The post office in downtown Anadarko in southwestern Oklahoma may not look like much from the outside, but inside, something extraordinary awaits those dropping off letters, bills or picking up mail.
Above the usual customer notices is a a piece titled, Scenes of Indian Life, by Kiowa artist Stephen Mopope.
“They probably don’t know anything about it… it’s just, you know, oh, it’s an Indian thing you know, they go on about their business,” said Vanessa Jennings, a Kiowa artist and granddaughter of Mopope. “They don’t realize what they’re looking at is so important — material culture, you know, the tradition, the customs, you know, all of that.”
The 16-panel mural in the Anadarko Post Office is one of 31 works of art in Oklahoma commissioned by the Works Progress Administration in the 1930s and 1940s.
Mopope, who was part of a movement of artists known as the Kiowa Six, painted this one in 1937. The panels portray hunting, dances, storytelling and daily Kiowa life.
Mopope learned to paint on buckskin from his grandmother, and that tradition comes across in his work.
Jennings said no detail escaped her grandfather’s eyes as he painted vivid colors on the regalia of Kiowa eagle dancers, singers and a cradleboard carrying a baby on the back of a Kiowa woman. She is an experienced cradleboard maker herself, and she took special notice of the details in the beadwork her grandfather painted.
“You see the top of the cradle board — that’s a beautiful design,” she said, pointing up at the design and colors of a Kiowa woman and her child in a cradleboard that adorns one of the panels.
Other scenes depicted the seasons, hunting in preparation for the winter, setting up and moving their camps.
“This is the summertime, so there’s plenty of buffalo,” she remarked of one panel, pointing out the buffalo as what Kiowas depended on. “[The buffalo] was their grocery store, their clothing store, their shoe store.”
Six Indigenous artists were chosen to be a part of the WPA project in Oklahoma, including Acee Blue Eagle, Richard West and Woody Crumbo, who painted murals in places like Coalgate, Seminole, Okemah and Nowata.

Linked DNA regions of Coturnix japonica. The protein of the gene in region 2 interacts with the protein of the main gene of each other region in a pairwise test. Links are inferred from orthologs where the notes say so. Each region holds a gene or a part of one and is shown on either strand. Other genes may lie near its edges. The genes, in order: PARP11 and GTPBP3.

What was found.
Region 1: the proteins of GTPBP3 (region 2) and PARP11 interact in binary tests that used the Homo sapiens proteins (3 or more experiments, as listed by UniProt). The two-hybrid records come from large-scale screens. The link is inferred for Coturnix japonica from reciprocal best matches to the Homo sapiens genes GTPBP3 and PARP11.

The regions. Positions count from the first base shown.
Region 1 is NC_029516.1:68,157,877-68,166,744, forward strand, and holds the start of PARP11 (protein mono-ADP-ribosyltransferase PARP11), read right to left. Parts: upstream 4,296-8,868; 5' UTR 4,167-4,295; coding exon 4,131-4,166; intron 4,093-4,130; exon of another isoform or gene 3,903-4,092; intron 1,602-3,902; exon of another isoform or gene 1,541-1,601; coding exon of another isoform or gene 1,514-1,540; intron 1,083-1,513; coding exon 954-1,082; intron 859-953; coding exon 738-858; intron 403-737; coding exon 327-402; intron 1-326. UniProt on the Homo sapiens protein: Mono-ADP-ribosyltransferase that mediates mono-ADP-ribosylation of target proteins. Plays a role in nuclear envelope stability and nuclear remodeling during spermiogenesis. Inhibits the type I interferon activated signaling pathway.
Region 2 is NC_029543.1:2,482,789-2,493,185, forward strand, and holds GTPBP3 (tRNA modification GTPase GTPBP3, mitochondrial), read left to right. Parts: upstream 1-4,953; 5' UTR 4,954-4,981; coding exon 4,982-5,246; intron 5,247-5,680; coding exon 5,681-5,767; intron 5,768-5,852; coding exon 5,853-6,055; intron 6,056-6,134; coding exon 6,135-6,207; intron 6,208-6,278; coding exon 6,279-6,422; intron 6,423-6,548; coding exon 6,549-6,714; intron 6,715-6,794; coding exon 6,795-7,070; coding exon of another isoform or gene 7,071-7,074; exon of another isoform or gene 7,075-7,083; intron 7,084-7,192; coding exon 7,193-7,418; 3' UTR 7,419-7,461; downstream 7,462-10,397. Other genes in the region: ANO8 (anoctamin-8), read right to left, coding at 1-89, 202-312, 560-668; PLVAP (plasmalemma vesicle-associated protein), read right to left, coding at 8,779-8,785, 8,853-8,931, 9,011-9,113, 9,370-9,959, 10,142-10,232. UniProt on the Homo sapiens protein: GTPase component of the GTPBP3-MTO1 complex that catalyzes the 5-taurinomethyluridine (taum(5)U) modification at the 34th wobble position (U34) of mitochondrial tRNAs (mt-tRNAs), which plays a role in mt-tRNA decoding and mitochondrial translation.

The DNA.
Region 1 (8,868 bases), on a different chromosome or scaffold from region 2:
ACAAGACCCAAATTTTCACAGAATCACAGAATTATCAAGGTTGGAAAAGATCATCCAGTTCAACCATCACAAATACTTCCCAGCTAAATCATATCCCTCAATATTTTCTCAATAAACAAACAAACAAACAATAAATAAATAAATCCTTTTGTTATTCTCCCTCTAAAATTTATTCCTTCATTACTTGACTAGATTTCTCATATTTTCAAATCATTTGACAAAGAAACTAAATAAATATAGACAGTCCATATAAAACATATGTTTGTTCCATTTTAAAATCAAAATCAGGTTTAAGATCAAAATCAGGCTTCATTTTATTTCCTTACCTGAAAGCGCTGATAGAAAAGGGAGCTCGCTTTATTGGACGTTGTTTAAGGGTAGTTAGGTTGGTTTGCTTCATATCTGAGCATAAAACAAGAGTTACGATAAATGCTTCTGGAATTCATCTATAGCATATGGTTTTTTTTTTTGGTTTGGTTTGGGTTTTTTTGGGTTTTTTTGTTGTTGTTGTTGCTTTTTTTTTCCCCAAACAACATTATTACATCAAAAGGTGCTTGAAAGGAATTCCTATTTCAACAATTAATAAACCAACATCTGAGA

Artists and writers were employed by the WPA to chronicle American life, create murals and embellish public buildings for ordinary people. The program was a way of promoting arts during the Great Depression.
Ruthe Blalock Jones is an artist and the former head of the art department at Bacone College, an institution in Muskogee that nurtured Native artists in the early part of the 20th century. Bacone is known for developing what’s known as the “Oklahoma Flatstyle.”
“It’s called a flat because there was a large application of color,” said Blalock Jones, who has seen the mural in Anadarko and said you get the feeling of motion in Mopope’s work. She classified Scenes of Indian Life as “top of the line.”
Flatstyle was based on the teachings of Oscar Jacobson, a professor at the University of Oklahoma. Blue Eagle, West and Crumbo were also teachers — all at Bacone College. The Kiowa Six artists like Mopope applied those techniques to their work.
Blalock Jones said it would have meant a lot back in the 1930s for Native artists to receive a commission from the government.
“At the time, art was a novelty in Oklahoma and there weren’t very many artists. We’re talking about full time, you know, professional-leaning, professional type artists,” said Blalock Jones. “And for them to receive that, it was quite a thing for them.”
These specific Oklahoma murals represented something else to the artists who painted them: a way of life that the U.S. Government was trying to suppress and outlaw.
Preserving Kiowa life
Robert Anquoe is also Kiowa and related to Mopope. His uncle, Kenneth Anquoe, who helped start the Tulsa Powwow and the Tulsa Indian Club, would often discuss with Mopope how to preserve Kiowa life.
“You got to think about it in the 20s and 30s during their era, you know, it was illegal to sing and dance and be Indian,” Robert Anquoe said. “Those customs and traditions and the ceremonies — they were outlawed.”
It wasn’t until Congress passed the American Indian Religion Freedom Act in 1978 that Native people were allowed to practice their ceremonies and religion again openly.
That meant the depictions of eagle dancers, singers and people within the Native American church Mopope painted and even the formation of the Tulsa Powwow Club was illegal.
“It was illegal. But, you know, it was a matter of honor,” Mopope’s granddaughter Jennings said of him depicting them in the mural.
“My grandma used to say, you can fight somebody every day. Just get ready…they’re going to be ignorant tomorrow morning when they get up, and you’re going to have to beat them up all over again,” she said, referring to people within Mopope’s own Kiowa community who didn’t want some of the scenes depicted.
Talking to Vanessa is like getting an education in Kiowa history while looking at the paintings — the kind you’re not going to get from a book. Jennings said the scenes of moving camp and buffalo hunting — it’s something that not a lot of people can relate to now.
“What you’re looking at modern Kiowas today, they can’t explain to themselves or their grandchildren what these scenes are,” said Jennings, speaking to some of the cultural erosion that’s happened over the decades.
Anquoe and Jennings are glad those paintings are in the post office, even if the majority of people don’t know what they’re looking at.
“It’s a preservation of a cultural tradition and those ceremonies. And so for me, I’m just thankful that they were able to do that. They were brave enough to do that,” Anquoe said.
This report was produced by the Oklahoma Public Media Exchange, a collaboration of public media organizations. Help support collaborative journalism by donating at the link at the top of this webpage.